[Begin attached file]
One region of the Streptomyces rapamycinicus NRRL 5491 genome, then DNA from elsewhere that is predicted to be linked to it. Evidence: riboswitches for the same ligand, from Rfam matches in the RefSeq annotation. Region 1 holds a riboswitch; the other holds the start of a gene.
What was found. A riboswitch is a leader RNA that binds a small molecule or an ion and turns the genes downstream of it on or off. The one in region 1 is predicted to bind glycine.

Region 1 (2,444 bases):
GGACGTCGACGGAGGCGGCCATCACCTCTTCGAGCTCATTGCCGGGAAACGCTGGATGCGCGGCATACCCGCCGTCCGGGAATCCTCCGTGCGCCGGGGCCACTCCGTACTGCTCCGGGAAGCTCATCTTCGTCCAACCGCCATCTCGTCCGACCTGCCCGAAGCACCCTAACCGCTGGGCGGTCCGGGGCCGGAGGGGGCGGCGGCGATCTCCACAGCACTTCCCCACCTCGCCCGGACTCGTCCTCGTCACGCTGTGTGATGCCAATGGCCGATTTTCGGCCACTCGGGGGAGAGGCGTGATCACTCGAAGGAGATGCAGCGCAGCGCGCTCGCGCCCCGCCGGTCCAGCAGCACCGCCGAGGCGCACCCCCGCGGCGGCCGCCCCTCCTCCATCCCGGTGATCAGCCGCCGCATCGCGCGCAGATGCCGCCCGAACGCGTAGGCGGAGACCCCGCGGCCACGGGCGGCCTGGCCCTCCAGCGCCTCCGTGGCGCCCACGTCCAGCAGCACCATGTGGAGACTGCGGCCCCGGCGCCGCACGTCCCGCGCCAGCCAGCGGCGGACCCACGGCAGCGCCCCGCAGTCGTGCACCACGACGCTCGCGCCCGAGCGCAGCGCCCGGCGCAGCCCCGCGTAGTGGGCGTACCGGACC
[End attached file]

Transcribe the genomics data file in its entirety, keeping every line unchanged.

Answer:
One region of the Streptomyces rapamycinicus NRRL 5491 genome, then DNA from elsewhere that is predicted to be linked to it. Evidence: riboswitches for the same ligand, from Rfam matches in the RefSeq annotation. Region 1 holds a riboswitch; the other holds the start of a gene.
What was found. A riboswitch is a leader RNA that binds a small molecule or an ion and turns the genes downstream of it on or off. The one in region 1 is predicted to bind glycine.

Region 1 (2,444 bases):
GGACGTCGACGGAGGCGGCCATCACCTCTTCGAGCTCATTGCCGGGAAACGCTGGATGCGCGGCATACCCGCCGTCCGGGAATCCTCCGTGCGCCGGGGCCACTCCGTACTGCTCCGGGAAGCTCATCTTCGTCCAACCGCCATCTCGTCCGACCTGCCCGAAGCACCCTAACCGCTGGGCGGTCCGGGGCCGGAGGGGGCGGCGGCGATCTCCACAGCACTTCCCCACCTCGCCCGGACTCGTCCTCGTCACGCTGTGTGATGCCAATGGCCGATTTTCGGCCACTCGGGGGAGAGGCGTGATCACTCGAAGGAGATGCAGCGCAGCGCGCTCGCGCCCCGCCGGTCCAGCAGCACCGCCGAGGCGCACCCCCGCGGCGGCCGCCCCTCCTCCATCCCGGTGATCAGCCGCCGCATCGCGCGCAGATGCCGCCCGAACGCGTAGGCGGAGACCCCGCGGCCACGGGCGGCCTGGCCCTCCAGCGCCTCCGTGGCGCCCACGTCCAGCAGCACCATGTGGAGACTGCGGCCCCGGCGCCGCACGTCCCGCGCCAGCCAGCGGCGGACCCACGGCAGCGCCCCGCAGTCGTGCACCACGACGCTCGCGCCCGAGCGCAGCGCCCGGCGCAGCCCCGCGTAGTGGGCGTACCGGACC